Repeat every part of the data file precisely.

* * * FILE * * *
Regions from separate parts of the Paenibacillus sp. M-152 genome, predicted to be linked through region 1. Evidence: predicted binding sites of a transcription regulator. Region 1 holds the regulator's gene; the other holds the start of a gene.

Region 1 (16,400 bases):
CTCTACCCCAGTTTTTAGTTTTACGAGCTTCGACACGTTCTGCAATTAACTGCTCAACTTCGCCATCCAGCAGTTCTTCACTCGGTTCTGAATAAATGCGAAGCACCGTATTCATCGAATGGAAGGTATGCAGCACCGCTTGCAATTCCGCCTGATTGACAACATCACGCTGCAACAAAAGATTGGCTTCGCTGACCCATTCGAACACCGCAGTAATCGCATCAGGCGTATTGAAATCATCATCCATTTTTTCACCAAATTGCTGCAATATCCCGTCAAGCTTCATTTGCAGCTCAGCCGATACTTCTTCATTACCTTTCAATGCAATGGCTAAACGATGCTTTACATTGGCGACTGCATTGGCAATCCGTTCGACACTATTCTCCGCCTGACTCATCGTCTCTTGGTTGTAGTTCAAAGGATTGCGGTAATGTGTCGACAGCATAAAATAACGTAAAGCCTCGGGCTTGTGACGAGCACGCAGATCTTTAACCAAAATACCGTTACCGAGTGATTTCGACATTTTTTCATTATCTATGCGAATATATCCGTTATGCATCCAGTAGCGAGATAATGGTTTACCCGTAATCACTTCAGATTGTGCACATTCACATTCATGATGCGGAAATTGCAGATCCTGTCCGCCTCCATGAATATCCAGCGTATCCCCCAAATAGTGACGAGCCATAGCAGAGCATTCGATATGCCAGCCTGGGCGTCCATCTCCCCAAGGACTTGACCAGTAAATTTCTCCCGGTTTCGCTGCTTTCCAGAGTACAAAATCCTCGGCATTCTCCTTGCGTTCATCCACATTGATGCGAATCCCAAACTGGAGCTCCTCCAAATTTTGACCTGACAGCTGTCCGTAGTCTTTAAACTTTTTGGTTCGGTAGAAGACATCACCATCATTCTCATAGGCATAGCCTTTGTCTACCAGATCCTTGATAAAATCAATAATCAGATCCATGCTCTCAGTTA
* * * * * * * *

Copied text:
Regions from separate parts of the Paenibacillus sp. M-152 genome, predicted to be linked through region 1. Evidence: predicted binding sites of a transcription regulator. Region 1 holds the regulator's gene; the other holds the start of a gene.

Region 1 (16,400 bases):
CTCTACCCCAGTTTTTAGTTTTACGAGCTTCGACACGTTCTGCAATTAACTGCTCAACTTCGCCATCCAGCAGTTCTTCACTCGGTTCTGAATAAATGCGAAGCACCGTATTCATCGAATGGAAGGTATGCAGCACCGCTTGCAATTCCGCCTGATTGACAACATCACGCTGCAACAAAAGATTGGCTTCGCTGACCCATTCGAACACCGCAGTAATCGCATCAGGCGTATTGAAATCATCATCCATTTTTTCACCAAATTGCTGCAATATCCCGTCAAGCTTCATTTGCAGCTCAGCCGATACTTCTTCATTACCTTTCAATGCAATGGCTAAACGATGCTTTACATTGGCGACTGCATTGGCAATCCGTTCGACACTATTCTCCGCCTGACTCATCGTCTCTTGGTTGTAGTTCAAAGGATTGCGGTAATGTGTCGACAGCATAAAATAACGTAAAGCCTCGGGCTTGTGACGAGCACGCAGATCTTTAACCAAAATACCGTTACCGAGTGATTTCGACATTTTTTCATTATCTATGCGAATATATCCGTTATGCATCCAGTAGCGAGATAATGGTTTACCCGTAATCACTTCAGATTGTGCACATTCACATTCATGATGCGGAAATTGCAGATCCTGTCCGCCTCCATGAATATCCAGCGTATCCCCCAAATAGTGACGAGCCATAGCAGAGCATTCGATATGCCAGCCTGGGCGTCCATCTCCCCAAGGACTTGACCAGTAAATTTCTCCCGGTTTCGCTGCTTTCCAGAGTACAAAATCCTCGGCATTCTCCTTGCGTTCATCCACATTGATGCGAATCCCAAACTGGAGCTCCTCCAAATTTTGACCTGACAGCTGTCCGTAGTCTTTAAACTTTTTGGTTCGGTAGAAGACATCACCATCATTCTCATAGGCATAGCCTTTGTCTACCAGATCCTTGATAAAATCAATAATCAGATCCATGCTCTCAGTTA